Starting with the first-known published version, Orenstein points out Charles Perrault's lesson to young girls entering the lascivious and political court of Louis XIV. She traces the story further back to a shockingly playful rendition that includes bzous (werewolves) and cannibalism. In this version, she revives the symbolism that relates to the feminine by pointing out the odd questions of the bzou: "Which path are you taking... the path of needles or the path of pins?" Orenstein also takes a look at more modern versions, including Anne Sexton's poem "Red Riding Hood" and Matthew Bright's film Freeway, taking on, as she examines these and other modern versions of the old tale, the machismo wolf and the Gen-X grrrl.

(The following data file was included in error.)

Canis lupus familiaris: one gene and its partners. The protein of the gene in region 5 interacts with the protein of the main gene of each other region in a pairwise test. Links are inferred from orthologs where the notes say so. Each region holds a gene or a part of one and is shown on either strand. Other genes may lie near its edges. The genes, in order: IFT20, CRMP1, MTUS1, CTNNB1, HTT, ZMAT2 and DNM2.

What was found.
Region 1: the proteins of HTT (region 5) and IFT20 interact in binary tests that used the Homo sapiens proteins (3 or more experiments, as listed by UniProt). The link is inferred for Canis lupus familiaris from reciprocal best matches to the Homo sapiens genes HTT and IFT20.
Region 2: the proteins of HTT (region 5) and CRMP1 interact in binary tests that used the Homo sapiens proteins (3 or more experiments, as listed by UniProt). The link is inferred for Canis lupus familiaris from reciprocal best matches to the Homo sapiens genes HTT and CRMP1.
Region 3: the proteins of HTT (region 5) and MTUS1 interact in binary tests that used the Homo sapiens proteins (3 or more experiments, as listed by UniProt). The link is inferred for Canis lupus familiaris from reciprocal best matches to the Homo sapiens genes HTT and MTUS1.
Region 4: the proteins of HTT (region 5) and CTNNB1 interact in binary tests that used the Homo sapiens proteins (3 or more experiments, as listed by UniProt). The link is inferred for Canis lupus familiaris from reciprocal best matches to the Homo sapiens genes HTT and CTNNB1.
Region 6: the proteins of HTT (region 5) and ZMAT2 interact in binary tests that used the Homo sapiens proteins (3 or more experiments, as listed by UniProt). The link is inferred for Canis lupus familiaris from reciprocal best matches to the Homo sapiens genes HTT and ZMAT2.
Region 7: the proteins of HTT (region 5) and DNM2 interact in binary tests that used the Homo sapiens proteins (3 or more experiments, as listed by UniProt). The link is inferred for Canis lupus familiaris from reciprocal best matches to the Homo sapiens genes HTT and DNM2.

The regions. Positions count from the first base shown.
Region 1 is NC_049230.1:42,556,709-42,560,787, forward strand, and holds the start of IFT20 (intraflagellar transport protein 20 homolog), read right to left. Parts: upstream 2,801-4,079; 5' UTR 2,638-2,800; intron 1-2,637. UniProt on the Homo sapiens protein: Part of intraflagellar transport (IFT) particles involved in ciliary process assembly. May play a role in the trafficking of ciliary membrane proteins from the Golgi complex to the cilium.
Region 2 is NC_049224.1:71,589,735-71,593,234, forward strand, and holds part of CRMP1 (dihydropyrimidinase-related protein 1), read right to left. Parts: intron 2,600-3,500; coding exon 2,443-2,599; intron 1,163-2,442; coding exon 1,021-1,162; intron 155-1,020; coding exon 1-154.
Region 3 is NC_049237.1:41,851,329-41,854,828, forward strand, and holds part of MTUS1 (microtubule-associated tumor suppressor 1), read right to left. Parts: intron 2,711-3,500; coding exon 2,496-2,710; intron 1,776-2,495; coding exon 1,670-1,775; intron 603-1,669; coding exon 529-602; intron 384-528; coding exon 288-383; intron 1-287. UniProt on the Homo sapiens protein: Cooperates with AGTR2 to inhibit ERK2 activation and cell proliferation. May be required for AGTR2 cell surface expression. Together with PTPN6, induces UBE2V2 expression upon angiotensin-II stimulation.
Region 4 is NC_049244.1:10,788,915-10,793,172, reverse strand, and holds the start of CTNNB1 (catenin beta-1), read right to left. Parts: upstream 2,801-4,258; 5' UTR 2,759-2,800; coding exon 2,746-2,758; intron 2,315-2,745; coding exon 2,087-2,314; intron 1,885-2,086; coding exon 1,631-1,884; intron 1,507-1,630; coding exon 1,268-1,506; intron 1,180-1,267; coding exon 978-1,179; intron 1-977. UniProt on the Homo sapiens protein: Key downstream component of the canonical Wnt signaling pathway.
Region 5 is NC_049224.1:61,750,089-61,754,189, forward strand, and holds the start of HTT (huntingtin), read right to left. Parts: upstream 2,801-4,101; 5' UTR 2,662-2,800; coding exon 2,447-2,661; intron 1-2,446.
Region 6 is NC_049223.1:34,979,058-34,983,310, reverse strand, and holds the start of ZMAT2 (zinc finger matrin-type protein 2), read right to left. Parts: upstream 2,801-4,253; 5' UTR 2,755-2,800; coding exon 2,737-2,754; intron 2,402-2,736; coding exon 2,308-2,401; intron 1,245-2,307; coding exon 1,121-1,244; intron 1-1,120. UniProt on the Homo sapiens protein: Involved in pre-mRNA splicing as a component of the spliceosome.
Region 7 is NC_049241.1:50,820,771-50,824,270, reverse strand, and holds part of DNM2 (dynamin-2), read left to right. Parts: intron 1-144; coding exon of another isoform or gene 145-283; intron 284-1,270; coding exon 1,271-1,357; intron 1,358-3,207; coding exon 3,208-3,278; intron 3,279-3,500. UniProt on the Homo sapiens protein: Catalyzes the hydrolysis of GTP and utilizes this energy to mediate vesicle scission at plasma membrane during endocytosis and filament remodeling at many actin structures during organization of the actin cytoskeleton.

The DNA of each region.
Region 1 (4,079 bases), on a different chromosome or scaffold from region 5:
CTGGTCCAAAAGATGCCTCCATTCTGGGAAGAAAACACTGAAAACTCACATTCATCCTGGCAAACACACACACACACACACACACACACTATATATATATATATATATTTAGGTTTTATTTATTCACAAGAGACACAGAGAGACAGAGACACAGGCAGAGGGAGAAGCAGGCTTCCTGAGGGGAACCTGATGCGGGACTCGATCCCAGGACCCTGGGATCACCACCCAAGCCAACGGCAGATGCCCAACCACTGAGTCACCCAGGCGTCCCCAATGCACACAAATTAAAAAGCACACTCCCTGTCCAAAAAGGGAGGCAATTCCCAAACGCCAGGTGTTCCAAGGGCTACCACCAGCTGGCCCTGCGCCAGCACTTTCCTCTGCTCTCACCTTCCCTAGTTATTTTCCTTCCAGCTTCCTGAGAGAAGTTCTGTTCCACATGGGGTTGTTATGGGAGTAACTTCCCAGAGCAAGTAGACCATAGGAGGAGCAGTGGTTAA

Though expansive in her research, Orenstein's interpretations are occasionally too simplistic. In "Grandmother's Tale," Riding Hood's cannibalistic meal of her grandmother is reduced to a "symbolic reminder that the old will be reborn in the young." There is nothing mentioned of the talking cat who decries Riding Hood, saying, "She is a slut who eats the flesh and drinks the blood of her granny!" But what Orenstein lacks in depth, she more than makes up for in her encompassing study. In all, 10 tales are examined, as well as a vast historical study of the times they were published. Written with lively prose, Orenstein has produced a book that will spark thought and conversation, encouraging readers to find the wolf, the grandmother, and the little girl within. --Karin Rosman
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